What could possibly be better? Or more beautiful? Or more adorable? He's deliciously huggable, my little Love Bug.

Tuesday, December 13, 2005

Self Portrait Tuesday

Reflective Surfaces -
Reflections from a PDA
In a little over a month, Lactina and I will part ways. The journey has been long and tiring, and I hope worthwhile.
Mother's milk is supposed to boost a baby's immune system. Poor little guy has another cold. And therefore, so do I.
The PDA. Christmas 2004. The last of the big splurges before the baby came. A cry to order and organization. Fast forward to December 2005. I barely know how to use it. The money was not well spent.

Friday, December 09, 2005

Thank God It's Friday

What a day. What a week. This one wiped me out. So much work. So little sleep. My brain is like goo. I had all these great intentions of getting other things done this week. My poor little love bug is all sniffly and under the weather. There are two new kids at the daycare. Carriers, the both of them. I'm certain of it. It's okay, I guess. Some exposure is good for building a strong immune system. And his is fairly strong. He doesn't like sweets, so I have to be very creative in attempting to dose him with infant decongestant. He hasn't been sleeping very well, either. Poor little guy. He's normally such a happy boy. It's hard to see him hurting. Those tears are so heartbreaking.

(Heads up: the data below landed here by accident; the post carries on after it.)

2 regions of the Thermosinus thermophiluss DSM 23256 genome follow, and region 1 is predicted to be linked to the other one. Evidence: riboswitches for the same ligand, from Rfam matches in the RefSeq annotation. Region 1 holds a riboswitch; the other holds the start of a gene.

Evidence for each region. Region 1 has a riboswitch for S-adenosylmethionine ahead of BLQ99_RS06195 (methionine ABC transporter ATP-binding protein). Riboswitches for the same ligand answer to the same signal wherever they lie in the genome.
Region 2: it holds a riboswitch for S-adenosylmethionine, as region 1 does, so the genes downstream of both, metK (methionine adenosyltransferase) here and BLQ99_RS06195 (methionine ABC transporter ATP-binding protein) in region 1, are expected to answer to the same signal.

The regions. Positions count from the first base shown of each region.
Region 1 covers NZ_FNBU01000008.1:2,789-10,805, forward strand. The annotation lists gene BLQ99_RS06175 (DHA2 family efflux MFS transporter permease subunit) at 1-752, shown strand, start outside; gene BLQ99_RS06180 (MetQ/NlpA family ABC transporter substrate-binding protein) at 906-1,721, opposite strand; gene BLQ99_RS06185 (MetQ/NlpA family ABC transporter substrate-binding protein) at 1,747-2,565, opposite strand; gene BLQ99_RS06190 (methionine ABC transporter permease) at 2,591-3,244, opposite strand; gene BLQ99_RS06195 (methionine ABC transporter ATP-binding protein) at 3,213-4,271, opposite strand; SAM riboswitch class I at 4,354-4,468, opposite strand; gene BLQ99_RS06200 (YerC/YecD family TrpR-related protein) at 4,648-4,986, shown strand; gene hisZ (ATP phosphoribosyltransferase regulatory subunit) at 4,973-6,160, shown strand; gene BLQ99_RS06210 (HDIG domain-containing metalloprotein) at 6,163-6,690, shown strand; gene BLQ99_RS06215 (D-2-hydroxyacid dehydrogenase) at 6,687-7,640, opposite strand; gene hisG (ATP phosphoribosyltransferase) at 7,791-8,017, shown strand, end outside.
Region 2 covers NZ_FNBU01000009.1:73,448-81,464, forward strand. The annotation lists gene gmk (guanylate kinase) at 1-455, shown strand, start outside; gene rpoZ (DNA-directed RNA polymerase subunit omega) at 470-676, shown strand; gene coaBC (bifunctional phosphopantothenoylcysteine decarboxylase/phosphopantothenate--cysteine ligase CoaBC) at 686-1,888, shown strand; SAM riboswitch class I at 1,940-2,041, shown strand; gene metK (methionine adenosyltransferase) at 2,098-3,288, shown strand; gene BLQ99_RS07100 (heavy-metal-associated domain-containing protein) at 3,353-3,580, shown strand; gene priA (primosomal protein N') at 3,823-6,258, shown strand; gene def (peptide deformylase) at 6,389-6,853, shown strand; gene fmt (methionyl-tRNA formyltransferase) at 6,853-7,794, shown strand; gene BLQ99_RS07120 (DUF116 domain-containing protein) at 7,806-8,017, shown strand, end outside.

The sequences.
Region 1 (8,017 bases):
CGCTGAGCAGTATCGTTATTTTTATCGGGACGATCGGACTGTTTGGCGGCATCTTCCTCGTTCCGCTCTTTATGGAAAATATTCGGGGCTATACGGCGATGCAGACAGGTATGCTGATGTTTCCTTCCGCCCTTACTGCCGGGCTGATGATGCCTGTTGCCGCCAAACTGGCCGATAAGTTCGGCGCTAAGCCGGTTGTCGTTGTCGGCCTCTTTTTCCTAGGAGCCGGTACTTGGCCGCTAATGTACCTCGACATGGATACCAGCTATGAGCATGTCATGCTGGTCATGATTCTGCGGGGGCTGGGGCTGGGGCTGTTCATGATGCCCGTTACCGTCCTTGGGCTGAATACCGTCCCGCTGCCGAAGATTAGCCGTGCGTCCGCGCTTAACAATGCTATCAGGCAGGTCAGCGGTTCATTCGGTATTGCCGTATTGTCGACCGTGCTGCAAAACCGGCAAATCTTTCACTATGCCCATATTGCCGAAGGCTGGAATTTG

What a face. He has so many new expressions, and they are so funny! He's trying to be a tough guy. But I know better. He's a love.

Weekend plan: get some SLEEP!

Friday show and tell

Friday show and tell - Blackbird has asked to see decorations.
Alas, there is not an abundance of holiday spirit at Chez Squished this year. We do have a wreath on the front door. One of my coworker's sons was selling these to raise money for his school's band. I think they take a trip every year for a competition. Or something like that. He's very good. (The son. He plays trombone.) The wreath was somewhat on the ho-hum drab side, so I stuck an assortment of colorful things in it to spruce it up.